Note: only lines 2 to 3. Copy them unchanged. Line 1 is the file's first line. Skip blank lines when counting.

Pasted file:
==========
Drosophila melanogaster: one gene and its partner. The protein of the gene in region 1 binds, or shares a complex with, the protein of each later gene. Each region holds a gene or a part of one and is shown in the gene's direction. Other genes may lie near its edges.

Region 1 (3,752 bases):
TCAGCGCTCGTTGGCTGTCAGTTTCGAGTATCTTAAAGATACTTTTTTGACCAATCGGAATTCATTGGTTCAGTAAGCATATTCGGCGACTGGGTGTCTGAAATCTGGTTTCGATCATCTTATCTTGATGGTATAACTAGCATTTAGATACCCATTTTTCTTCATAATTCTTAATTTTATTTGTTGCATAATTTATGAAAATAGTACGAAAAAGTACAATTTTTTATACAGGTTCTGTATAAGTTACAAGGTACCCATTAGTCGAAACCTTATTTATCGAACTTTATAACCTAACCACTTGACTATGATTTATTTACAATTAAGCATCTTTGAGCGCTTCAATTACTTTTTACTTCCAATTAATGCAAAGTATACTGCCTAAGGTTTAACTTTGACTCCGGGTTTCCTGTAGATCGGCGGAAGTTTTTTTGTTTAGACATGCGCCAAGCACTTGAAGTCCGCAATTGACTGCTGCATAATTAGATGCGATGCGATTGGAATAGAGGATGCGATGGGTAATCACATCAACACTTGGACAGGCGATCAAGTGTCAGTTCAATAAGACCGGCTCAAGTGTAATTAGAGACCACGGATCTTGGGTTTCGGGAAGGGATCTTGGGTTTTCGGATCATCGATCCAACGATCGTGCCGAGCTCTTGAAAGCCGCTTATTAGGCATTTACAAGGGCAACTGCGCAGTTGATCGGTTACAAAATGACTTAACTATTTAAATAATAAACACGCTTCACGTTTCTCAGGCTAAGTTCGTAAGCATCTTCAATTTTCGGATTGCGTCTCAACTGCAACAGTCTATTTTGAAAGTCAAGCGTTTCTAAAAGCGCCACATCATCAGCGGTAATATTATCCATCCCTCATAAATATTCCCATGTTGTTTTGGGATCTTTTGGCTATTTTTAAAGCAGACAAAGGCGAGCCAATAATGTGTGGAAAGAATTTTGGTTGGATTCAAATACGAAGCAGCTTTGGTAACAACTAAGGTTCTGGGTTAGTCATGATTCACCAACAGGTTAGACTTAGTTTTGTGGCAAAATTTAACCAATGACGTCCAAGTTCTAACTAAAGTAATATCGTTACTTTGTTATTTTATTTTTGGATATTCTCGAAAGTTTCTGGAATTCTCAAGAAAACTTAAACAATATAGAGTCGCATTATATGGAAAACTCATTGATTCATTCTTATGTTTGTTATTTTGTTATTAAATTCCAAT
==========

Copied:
Region 1 (3,752 bases):
TCAGCGCTCGTTGGCTGTCAGTTTCGAGTATCTTAAAGATACTTTTTTGACCAATCGGAATTCATTGGTTCAGTAAGCATATTCGGCGACTGGGTGTCTGAAATCTGGTTTCGATCATCTTATCTTGATGGTATAACTAGCATTTAGATACCCATTTTTCTTCATAATTCTTAATTTTATTTGTTGCATAATTTATGAAAATAGTACGAAAAAGTACAATTTTTTATACAGGTTCTGTATAAGTTACAAGGTACCCATTAGTCGAAACCTTATTTATCGAACTTTATAACCTAACCACTTGACTATGATTTATTTACAATTAAGCATCTTTGAGCGCTTCAATTACTTTTTACTTCCAATTAATGCAAAGTATACTGCCTAAGGTTTAACTTTGACTCCGGGTTTCCTGTAGATCGGCGGAAGTTTTTTTGTTTAGACATGCGCCAAGCACTTGAAGTCCGCAATTGACTGCTGCATAATTAGATGCGATGCGATTGGAATAGAGGATGCGATGGGTAATCACATCAACACTTGGACAGGCGATCAAGTGTCAGTTCAATAAGACCGGCTCAAGTGTAATTAGAGACCACGGATCTTGGGTTTCGGGAAGGGATCTTGGGTTTTCGGATCATCGATCCAACGATCGTGCCGAGCTCTTGAAAGCCGCTTATTAGGCATTTACAAGGGCAACTGCGCAGTTGATCGGTTACAAAATGACTTAACTATTTAAATAATAAACACGCTTCACGTTTCTCAGGCTAAGTTCGTAAGCATCTTCAATTTTCGGATTGCGTCTCAACTGCAACAGTCTATTTTGAAAGTCAAGCGTTTCTAAAAGCGCCACATCATCAGCGGTAATATTATCCATCCCTCATAAATATTCCCATGTTGTTTTGGGATCTTTTGGCTATTTTTAAAGCAGACAAAGGCGAGCCAATAATGTGTGGAAAGAATTTTGGTTGGATTCAAATACGAAGCAGCTTTGGTAACAACTAAGGTTCTGGGTTAGTCATGATTCACCAACAGGTTAGACTTAGTTTTGTGGCAAAATTTAACCAATGACGTCCAAGTTCTAACTAAAGTAATATCGTTACTTTGTTATTTTATTTTTGGATATTCTCGAAAGTTTCTGGAATTCTCAAGAAAACTTAAACAATATAGAGTCGCATTATATGGAAAACTCATTGATTCATTCTTATGTTTGTTATTTTGTTATTAAATTCCAAT